Many parents don't give kids' cholesterol levels a second thought. But since high cholesterol can run in families, it’s understandable that you might be concerned about your children's heart health if you yourself have unhealthy levels of total or LDL ("bad") cholesterol (in adults, that's 240 mg/dL or higher total cholesterol or 160 mg/dL or higher LDL cholesterol).
Medical conditions that run in families, inherited traits, and shared lifestyle factors can contribute to high cholesterol in children. For example, some people have inherited genes from their parents that cause the body to make too much LDL (a condition called familial hypercholesterolemia), and it’s possible for kids to inherit those same genetic traits.
Having a family history of high cholesterol or cardiovascular disease doesn't necessarily mean that children will experience harmful effects, but parents should be aware of the increased risk of future complications, such as heart disease.
High Cholesterol Affects One in Five Kids
Your parental concern about your child's cholesterol levels certainly is not out of place for other reasons, too. Doctors used to worry less about children's and teenagers’ cholesterol, because harmful effects of atherosclerosis (plaque build-up in the arteries) were only seen after decades of elevated levels. But in recent years, as childhood obesity, unhealthy diets and sedentary lifestyles have become more common, more children and adolescents have been diagnosed with high cholesterol. In 2010, the Centers for Disease Control reported that at least 20% of children ages 12 to 19 have at least one measure of elevated lipids.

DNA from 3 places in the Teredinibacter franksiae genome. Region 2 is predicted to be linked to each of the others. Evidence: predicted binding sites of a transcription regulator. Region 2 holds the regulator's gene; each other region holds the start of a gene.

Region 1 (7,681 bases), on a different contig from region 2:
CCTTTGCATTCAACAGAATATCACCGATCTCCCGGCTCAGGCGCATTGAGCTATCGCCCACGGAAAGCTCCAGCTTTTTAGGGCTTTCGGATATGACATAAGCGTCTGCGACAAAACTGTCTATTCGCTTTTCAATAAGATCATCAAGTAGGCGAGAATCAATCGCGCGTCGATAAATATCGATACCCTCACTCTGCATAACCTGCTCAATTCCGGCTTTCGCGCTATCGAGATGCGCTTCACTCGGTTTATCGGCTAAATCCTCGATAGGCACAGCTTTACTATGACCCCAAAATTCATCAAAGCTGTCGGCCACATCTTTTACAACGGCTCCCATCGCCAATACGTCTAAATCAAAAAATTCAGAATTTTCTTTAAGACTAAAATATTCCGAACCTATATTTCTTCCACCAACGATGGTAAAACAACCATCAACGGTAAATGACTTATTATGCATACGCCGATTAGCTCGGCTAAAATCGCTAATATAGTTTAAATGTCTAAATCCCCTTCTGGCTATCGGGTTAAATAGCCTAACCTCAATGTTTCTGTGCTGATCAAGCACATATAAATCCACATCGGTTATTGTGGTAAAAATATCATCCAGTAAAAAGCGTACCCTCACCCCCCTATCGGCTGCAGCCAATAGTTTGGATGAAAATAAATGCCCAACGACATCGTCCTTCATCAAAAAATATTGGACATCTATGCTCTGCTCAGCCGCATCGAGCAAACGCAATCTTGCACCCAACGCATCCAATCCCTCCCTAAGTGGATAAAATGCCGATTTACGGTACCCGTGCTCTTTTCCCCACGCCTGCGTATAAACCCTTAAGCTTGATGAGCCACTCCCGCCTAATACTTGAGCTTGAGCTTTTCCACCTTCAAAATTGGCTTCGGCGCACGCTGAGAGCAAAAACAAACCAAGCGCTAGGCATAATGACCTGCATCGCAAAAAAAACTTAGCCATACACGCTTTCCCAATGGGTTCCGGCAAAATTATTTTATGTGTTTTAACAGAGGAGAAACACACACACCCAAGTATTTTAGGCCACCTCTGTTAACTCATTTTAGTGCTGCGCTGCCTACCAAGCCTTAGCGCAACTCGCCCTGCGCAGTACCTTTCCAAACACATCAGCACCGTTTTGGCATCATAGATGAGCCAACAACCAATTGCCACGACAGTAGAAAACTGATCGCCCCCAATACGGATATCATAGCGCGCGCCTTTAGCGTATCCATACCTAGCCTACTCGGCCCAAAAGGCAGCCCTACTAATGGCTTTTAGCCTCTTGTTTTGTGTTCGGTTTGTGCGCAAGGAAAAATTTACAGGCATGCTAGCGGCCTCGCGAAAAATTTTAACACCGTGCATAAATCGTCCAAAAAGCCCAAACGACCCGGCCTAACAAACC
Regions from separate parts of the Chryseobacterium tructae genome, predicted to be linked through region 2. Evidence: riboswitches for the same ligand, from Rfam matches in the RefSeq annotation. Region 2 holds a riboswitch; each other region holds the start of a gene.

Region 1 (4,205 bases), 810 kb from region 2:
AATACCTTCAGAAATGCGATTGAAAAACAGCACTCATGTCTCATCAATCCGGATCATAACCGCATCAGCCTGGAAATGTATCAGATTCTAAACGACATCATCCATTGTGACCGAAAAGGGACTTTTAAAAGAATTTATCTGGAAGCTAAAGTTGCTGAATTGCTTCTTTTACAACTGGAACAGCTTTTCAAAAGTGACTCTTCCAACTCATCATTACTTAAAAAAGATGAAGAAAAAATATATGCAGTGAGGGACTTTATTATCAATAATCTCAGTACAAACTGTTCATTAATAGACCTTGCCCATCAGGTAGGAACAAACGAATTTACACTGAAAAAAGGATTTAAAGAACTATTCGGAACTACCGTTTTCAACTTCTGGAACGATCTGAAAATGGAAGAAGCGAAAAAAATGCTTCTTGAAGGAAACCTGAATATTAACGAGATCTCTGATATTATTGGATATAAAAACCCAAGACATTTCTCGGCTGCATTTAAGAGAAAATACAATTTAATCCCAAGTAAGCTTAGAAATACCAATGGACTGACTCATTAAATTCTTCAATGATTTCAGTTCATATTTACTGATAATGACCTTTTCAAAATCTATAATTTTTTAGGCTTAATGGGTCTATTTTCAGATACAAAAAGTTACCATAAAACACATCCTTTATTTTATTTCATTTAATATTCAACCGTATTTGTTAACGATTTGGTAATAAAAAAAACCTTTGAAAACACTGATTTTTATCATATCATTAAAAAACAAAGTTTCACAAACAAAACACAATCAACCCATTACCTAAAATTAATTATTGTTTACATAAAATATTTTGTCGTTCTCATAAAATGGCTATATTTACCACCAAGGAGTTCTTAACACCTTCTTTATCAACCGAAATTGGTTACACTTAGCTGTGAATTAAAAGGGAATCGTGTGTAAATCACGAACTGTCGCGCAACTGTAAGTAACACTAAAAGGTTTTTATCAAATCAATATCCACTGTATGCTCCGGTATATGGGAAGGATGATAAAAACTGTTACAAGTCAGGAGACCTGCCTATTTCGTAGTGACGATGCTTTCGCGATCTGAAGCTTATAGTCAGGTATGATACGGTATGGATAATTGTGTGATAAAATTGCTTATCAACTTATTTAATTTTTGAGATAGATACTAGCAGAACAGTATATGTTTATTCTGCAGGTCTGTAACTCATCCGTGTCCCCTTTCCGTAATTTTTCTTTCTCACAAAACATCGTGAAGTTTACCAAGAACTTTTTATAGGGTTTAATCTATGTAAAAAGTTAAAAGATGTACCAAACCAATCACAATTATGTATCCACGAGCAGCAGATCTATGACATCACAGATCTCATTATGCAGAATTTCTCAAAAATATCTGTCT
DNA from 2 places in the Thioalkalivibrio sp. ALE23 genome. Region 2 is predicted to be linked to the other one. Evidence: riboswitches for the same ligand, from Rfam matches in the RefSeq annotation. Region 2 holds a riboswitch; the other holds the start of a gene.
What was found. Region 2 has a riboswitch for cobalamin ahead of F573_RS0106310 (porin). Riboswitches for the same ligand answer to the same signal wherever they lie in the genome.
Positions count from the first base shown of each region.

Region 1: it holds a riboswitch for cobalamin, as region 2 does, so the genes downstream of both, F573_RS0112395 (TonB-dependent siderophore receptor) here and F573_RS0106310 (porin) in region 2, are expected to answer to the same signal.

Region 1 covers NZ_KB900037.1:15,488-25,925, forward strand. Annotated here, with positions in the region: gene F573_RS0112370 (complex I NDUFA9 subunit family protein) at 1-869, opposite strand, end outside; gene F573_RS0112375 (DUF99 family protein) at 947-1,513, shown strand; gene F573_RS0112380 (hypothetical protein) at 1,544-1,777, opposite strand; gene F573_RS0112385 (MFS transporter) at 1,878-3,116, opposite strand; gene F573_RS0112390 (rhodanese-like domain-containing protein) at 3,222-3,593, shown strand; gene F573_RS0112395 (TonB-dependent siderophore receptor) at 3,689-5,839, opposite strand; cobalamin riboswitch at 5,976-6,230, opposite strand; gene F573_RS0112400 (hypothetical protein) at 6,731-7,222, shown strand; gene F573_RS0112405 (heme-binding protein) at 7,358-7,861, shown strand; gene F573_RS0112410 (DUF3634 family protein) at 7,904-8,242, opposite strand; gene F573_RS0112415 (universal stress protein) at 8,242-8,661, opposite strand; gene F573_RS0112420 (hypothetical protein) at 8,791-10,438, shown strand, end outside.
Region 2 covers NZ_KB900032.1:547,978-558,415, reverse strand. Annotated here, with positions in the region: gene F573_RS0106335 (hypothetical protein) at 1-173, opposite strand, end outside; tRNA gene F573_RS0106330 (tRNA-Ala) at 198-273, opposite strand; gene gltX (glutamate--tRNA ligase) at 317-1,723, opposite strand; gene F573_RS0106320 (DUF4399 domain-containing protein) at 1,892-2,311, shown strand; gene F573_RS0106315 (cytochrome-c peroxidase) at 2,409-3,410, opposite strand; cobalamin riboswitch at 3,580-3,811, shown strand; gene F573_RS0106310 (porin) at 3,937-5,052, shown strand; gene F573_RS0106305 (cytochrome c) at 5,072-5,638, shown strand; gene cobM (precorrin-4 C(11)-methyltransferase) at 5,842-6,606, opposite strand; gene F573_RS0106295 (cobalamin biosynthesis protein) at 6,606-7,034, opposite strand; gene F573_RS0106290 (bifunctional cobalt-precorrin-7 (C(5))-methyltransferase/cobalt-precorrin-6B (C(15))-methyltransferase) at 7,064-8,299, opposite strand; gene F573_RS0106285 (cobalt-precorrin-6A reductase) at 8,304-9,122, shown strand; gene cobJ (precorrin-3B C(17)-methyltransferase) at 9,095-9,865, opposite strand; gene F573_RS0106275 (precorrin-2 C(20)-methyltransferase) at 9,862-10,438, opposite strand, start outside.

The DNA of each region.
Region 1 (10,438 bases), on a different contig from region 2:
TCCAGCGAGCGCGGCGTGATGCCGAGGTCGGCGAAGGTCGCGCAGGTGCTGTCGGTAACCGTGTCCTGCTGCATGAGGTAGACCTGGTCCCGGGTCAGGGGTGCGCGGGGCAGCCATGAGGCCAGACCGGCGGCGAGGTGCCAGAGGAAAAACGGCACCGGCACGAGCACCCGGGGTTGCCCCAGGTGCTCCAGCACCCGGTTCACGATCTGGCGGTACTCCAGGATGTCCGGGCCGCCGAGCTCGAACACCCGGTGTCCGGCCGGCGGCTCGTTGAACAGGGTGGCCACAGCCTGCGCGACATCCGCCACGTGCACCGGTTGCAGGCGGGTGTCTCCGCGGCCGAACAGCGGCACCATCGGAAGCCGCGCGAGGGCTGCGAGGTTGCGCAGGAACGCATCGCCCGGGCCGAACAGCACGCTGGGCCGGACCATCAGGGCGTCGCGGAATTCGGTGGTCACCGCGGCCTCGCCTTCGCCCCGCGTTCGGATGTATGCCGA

According to guidelines from the National Cholesterol Education Program, both men and women should have their cholesterol tested every five years starting at age 20. But people with risk factors for high cholesterol and heart disease should be tested earlier and more often—even kids.
Family History Means Early Cholesterol Screening
In 2008, the American Academy of Pediatrics issued guidelines for cholesterol screening in children. If your child has at least one parent with high cholesterol, he or she should be tested as early as age 2 and before age 10. This can be done with a simple fasting blood test at the doctors’ office.
Your child should also be tested if one of the following applies:
- At least one parent was diagnosed with premature heart disease (i.e., onset before age 56 for men or age 66 for women).
- Your child's family history is unknown (due to adoption, for example).
- Your child is overweight.
A child or adolescent who has risk factors such as high blood pressure, diabetes, or a smoking habit also should have early testing.
Kids who are shown to have normal levels after testing should be retested again in three to five years. Those who are found to have high LDL levels—over 130 mg/dL—should receive lifestyle counseling aimed at optimizing diet and physical activity to reduce LDL cholesterol.
Cholesterol Medication for Kids
Medications are not necessarily always started young, but kids can be considered for drug therapy starting at age 8 in the following cases:
LDL cholesterol is
- 190 mg/dL or higher
- 160 mg/dL or higher and the child has a family history of early heart disease or two or more risk factors (such as obesity, high blood pressure and/or smoking)